Finding my stride


(Note: Hello to everyone who’s reading this post via Darren Rowse’s Hightly Effective Blogger series on Problogger. I’ve modified the layout to a list format to make the content more readable. Thanks for visiting!)

1. Use a mix of long and short posts: I’m glad to say that since refocusing the topic of this site entirely to finance two months ago, I’ve finally hit a regular posting pace that I think I can work with: one or two posts a day, save on weekends, and if two, one that’s more lighthearted, with a more serious one related to investing once or twice a week. I find the shorter, pithier posts attract readers from and feeds, and my more in-depth posts are being picked up by Google and other search engines. While my readership still wanes a bit on the weekends, this little diversification helps me maintain traffic more than if I had chosen only one or the other to do.

2. Write ahead of time. I also take the weekends to think of topics to write about for the coming week and intersperse those with any interesting news items I find from Fatwallet, the WSJ, the Economist, or other finance-related publications on an ad-hoc basis. Writing ahead of time on the weekend also has the added benefit of allowing me to revisit and edit my posts before publishing them, something I’ve found is necessary especially when writing about more complex topics such as value investing.

3. Don’t be afraid to make mistakes. But learn from them. My blog wasn’t always this way. When I first started this site earlier this year, my ambitions were waaaay too high to be attainable. My criteria for posts — which I aimed to have all original content and be lengthy — might have been a bit too academic and obscure for the average visitor, and as if that wasn’t enough, I also wanted to translate them into Spanish and Chinese as well. I love languages, but unfortunately, I found out quickly that I wasn’t not trilingual enough and versed in foreign finance terms to be able to do that efficiently.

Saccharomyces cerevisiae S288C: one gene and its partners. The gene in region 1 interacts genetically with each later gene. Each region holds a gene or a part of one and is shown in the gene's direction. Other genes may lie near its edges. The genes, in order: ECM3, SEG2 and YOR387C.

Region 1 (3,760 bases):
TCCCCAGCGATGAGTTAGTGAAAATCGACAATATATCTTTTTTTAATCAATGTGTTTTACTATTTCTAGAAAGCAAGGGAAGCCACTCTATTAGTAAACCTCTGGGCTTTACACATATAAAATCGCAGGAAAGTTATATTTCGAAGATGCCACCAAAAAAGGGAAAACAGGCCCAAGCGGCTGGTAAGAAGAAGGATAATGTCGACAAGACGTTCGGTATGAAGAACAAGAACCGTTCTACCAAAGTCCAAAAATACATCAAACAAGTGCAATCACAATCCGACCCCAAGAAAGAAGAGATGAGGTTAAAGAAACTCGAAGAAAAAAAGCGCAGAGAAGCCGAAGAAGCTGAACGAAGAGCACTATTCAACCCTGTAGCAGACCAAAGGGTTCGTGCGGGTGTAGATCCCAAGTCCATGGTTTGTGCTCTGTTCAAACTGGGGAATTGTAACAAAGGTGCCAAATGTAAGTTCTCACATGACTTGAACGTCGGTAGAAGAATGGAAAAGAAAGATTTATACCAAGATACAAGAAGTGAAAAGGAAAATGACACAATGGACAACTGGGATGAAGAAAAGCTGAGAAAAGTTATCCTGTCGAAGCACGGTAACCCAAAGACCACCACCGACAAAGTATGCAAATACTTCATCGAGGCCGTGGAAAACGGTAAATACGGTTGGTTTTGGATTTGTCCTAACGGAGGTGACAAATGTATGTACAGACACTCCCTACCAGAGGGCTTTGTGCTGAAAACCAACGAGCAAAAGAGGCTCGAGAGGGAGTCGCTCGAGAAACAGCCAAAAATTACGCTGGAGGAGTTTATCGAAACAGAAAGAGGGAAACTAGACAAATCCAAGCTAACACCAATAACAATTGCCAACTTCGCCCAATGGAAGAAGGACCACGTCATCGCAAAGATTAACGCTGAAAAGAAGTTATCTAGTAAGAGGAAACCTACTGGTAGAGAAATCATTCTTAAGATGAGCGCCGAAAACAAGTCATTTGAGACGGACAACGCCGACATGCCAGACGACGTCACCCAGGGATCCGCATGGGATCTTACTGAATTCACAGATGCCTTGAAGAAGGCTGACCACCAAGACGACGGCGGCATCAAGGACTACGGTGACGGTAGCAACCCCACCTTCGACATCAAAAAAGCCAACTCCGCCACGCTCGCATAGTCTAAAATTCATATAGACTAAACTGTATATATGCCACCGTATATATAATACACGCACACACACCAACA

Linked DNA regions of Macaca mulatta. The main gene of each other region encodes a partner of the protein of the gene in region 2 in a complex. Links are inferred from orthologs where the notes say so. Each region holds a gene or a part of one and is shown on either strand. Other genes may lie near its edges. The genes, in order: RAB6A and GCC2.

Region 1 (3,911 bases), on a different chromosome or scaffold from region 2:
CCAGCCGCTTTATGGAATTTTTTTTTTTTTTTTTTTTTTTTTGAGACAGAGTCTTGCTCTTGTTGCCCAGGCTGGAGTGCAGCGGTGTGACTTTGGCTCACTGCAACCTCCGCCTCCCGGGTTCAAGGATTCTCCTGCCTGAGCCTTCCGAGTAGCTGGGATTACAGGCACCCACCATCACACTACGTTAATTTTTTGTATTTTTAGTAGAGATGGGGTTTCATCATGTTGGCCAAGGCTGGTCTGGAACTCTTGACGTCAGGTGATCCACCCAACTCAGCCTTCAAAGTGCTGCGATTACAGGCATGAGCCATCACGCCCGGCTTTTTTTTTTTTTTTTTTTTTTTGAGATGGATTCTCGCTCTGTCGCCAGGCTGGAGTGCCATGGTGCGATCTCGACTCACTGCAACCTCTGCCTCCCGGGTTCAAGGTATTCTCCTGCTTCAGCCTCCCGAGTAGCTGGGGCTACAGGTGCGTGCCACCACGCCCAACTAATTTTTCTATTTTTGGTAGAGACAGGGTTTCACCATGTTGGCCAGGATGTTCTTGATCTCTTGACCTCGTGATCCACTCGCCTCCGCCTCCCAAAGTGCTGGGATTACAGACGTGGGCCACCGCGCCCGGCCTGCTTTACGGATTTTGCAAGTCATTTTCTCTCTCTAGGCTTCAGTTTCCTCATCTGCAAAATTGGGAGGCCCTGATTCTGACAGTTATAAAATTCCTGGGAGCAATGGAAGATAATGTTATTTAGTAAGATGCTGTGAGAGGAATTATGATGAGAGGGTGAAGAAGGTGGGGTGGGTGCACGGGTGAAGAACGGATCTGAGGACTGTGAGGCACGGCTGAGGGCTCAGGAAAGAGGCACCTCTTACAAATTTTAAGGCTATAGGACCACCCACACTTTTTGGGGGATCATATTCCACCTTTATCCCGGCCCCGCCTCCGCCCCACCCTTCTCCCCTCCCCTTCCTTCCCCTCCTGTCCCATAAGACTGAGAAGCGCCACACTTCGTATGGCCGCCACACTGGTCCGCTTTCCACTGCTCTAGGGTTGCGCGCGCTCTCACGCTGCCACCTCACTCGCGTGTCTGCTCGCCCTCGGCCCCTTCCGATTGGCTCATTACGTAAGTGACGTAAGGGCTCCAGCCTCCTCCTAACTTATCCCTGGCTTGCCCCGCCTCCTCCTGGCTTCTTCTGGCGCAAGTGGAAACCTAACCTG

Rather than give up, I decided to admit my limitations and continue on with my experiment in blogging. In April, I finally got up the courage to start publishing a feed and ask for inclusion on, a feed aggregator dedicated to personal finance topics, and went back and tagged all the relevant links on my posts.

4. Be creative, be transparent, and experiment! For fun and to see how I’m doing, I also added a little graphic to the left sidebar to go along with regular monthly updates on the valuation of this blog, in the spirit of a monthly close process. It’s been fun to see my traffic and earnings grow, though the latter has been at a much slower rate, of course. It’s also a way for me to keep up with the changes and additions I’ve made, so I can tell what has or hasn’t been successful.

5. Celebrate small victories. With the changes mentioned above that I’ve made, this month, it looks like my visits will be well over 1,000, and I’m finally included in Alexa rankings, though at a 7-digit figure. Still, these little changes that keep me going and convince me I’m progressing.